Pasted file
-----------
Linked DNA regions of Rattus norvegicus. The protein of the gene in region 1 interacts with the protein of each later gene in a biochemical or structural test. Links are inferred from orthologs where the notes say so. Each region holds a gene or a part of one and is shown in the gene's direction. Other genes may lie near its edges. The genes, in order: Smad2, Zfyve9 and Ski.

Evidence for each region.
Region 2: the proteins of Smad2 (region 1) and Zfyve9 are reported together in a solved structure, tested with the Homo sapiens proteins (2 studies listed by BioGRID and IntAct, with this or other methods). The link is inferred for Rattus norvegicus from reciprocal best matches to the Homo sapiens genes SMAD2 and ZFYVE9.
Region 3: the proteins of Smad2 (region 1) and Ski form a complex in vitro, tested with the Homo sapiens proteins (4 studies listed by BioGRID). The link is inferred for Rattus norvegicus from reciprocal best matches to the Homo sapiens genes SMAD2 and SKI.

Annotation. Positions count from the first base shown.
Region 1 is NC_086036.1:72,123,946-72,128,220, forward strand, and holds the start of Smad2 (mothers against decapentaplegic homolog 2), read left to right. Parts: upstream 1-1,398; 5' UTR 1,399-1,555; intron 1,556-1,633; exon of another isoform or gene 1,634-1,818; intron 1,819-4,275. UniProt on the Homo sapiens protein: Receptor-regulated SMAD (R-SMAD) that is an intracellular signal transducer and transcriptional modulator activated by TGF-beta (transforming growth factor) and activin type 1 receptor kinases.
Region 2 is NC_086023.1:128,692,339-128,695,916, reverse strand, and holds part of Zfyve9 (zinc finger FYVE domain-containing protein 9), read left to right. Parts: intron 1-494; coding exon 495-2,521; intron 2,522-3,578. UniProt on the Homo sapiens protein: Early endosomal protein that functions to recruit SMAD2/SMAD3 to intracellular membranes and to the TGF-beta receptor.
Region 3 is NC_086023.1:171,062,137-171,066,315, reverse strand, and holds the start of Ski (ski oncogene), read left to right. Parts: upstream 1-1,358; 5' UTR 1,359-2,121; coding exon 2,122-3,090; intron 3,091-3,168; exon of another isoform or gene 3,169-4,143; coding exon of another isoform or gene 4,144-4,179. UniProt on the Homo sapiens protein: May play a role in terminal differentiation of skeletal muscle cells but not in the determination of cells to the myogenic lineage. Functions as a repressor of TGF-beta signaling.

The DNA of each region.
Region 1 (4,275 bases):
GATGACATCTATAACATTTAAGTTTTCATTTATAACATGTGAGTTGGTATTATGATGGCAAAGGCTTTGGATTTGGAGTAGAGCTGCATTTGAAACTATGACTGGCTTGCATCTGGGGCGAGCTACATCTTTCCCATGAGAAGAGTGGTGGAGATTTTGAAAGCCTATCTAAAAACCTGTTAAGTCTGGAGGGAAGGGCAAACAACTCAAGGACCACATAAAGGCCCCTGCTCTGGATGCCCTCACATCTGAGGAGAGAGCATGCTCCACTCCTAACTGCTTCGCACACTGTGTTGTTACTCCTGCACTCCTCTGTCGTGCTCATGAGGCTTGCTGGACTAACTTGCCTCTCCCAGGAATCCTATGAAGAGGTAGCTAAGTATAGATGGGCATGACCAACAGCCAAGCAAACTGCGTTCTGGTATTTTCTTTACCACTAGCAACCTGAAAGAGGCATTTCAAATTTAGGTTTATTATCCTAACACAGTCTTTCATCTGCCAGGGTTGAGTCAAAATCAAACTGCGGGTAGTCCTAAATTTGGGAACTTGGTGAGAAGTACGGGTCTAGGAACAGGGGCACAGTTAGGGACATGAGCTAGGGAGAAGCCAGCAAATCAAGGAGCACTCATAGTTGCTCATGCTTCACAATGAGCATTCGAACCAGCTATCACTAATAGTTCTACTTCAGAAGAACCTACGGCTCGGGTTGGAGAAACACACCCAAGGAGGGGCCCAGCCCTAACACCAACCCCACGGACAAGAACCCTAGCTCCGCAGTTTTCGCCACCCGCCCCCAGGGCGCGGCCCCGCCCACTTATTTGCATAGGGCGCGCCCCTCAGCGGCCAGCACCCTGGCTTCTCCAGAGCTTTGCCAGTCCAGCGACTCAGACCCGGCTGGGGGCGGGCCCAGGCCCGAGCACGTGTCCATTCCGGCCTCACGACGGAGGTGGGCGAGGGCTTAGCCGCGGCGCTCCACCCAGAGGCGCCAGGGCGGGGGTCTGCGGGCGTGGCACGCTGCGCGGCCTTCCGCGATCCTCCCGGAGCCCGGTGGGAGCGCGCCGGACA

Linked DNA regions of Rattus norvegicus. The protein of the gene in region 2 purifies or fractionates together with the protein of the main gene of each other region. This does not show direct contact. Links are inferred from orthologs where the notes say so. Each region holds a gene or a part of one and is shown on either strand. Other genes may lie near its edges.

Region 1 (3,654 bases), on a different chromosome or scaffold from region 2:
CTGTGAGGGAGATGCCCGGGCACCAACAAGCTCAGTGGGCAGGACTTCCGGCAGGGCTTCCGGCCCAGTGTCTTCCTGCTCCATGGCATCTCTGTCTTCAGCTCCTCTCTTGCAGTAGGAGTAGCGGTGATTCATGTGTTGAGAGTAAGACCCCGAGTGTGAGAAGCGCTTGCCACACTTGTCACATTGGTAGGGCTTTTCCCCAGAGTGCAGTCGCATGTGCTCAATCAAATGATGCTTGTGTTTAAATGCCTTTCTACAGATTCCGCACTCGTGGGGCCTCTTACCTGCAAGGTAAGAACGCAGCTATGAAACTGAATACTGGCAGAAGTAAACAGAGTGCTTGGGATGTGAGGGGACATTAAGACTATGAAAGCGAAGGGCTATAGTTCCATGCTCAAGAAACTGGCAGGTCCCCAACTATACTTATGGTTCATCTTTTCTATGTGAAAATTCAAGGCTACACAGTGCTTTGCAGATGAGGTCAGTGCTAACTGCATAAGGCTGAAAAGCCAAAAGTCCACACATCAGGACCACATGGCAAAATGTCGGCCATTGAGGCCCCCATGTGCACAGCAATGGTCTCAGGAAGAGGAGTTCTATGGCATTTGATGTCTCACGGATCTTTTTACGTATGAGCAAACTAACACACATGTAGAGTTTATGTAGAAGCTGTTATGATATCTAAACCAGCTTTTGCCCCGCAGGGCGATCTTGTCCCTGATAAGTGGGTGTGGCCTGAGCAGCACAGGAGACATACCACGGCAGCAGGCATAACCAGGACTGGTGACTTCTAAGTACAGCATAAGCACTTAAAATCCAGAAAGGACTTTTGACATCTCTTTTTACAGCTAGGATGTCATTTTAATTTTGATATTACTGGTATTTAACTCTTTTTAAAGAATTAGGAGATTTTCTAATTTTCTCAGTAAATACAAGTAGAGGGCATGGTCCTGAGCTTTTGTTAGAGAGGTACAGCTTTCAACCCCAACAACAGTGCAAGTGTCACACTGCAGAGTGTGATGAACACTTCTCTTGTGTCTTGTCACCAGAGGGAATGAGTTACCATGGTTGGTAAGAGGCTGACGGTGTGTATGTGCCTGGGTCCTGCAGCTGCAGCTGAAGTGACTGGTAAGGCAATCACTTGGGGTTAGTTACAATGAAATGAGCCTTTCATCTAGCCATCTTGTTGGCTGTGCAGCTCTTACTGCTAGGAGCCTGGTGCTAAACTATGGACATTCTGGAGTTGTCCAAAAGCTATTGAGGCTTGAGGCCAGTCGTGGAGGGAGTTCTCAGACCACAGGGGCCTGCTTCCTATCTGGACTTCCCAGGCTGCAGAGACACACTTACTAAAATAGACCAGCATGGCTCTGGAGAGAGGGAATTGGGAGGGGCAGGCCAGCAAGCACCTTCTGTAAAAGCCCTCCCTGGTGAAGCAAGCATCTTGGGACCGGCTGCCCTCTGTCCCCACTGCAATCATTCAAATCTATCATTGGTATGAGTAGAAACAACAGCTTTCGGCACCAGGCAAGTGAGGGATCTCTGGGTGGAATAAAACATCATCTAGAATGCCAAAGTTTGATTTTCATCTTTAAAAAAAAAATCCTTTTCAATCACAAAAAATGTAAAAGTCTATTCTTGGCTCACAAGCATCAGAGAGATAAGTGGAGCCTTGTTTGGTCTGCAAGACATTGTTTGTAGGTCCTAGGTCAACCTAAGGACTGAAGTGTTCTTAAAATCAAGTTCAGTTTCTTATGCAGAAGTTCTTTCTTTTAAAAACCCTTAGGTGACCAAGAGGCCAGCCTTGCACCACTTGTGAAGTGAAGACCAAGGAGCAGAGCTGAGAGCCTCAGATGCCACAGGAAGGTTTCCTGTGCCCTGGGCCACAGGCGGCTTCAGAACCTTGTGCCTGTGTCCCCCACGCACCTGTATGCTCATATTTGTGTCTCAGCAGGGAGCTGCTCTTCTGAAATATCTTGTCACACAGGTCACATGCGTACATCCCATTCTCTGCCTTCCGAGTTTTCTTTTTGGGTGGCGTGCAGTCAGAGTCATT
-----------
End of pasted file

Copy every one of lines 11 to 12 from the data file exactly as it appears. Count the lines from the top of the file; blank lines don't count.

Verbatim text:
GATGACATCTATAACATTTAAGTTTTCATTTATAACATGTGAGTTGGTATTATGATGGCAAAGGCTTTGGATTTGGAGTAGAGCTGCATTTGAAACTATGACTGGCTTGCATCTGGGGCGAGCTACATCTTTCCCATGAGAAGAGTGGTGGAGATTTTGAAAGCCTATCTAAAAACCTGTTAAGTCTGGAGGGAAGGGCAAACAACTCAAGGACCACATAAAGGCCCCTGCTCTGGATGCCCTCACATCTGAGGAGAGAGCATGCTCCACTCCTAACTGCTTCGCACACTGTGTTGTTACTCCTGCACTCCTCTGTCGTGCTCATGAGGCTTGCTGGACTAACTTGCCTCTCCCAGGAATCCTATGAAGAGGTAGCTAAGTATAGATGGGCATGACCAACAGCCAAGCAAACTGCGTTCTGGTATTTTCTTTACCACTAGCAACCTGAAAGAGGCATTTCAAATTTAGGTTTATTATCCTAACACAGTCTTTCATCTGCCAGGGTTGAGTCAAAATCAAACTGCGGGTAGTCCTAAATTTGGGAACTTGGTGAGAAGTACGGGTCTAGGAACAGGGGCACAGTTAGGGACATGAGCTAGGGAGAAGCCAGCAAATCAAGGAGCACTCATAGTTGCTCATGCTTCACAATGAGCATTCGAACCAGCTATCACTAATAGTTCTACTTCAGAAGAACCTACGGCTCGGGTTGGAGAAACACACCCAAGGAGGGGCCCAGCCCTAACACCAACCCCACGGACAAGAACCCTAGCTCCGCAGTTTTCGCCACCCGCCCCCAGGGCGCGGCCCCGCCCACTTATTTGCATAGGGCGCGCCCCTCAGCGGCCAGCACCCTGGCTTCTCCAGAGCTTTGCCAGTCCAGCGACTCAGACCCGGCTGGGGGCGGGCCCAGGCCCGAGCACGTGTCCATTCCGGCCTCACGACGGAGGTGGGCGAGGGCTTAGCCGCGGCGCTCCACCCAGAGGCGCCAGGGCGGGGGTCTGCGGGCGTGGCACGCTGCGCGGCCTTCCGCGATCCTCCCGGAGCCCGGTGGGAGCGCGCCGGACA

Linked DNA regions of Rattus norvegicus. The protein of the gene in region 2 purifies or fractionates together with the protein of the main gene of each other region. This does not show direct contact. Links are inferred from orthologs where the notes say so. Each region holds a gene or a part of one and is shown on either strand. Other genes may lie near its edges.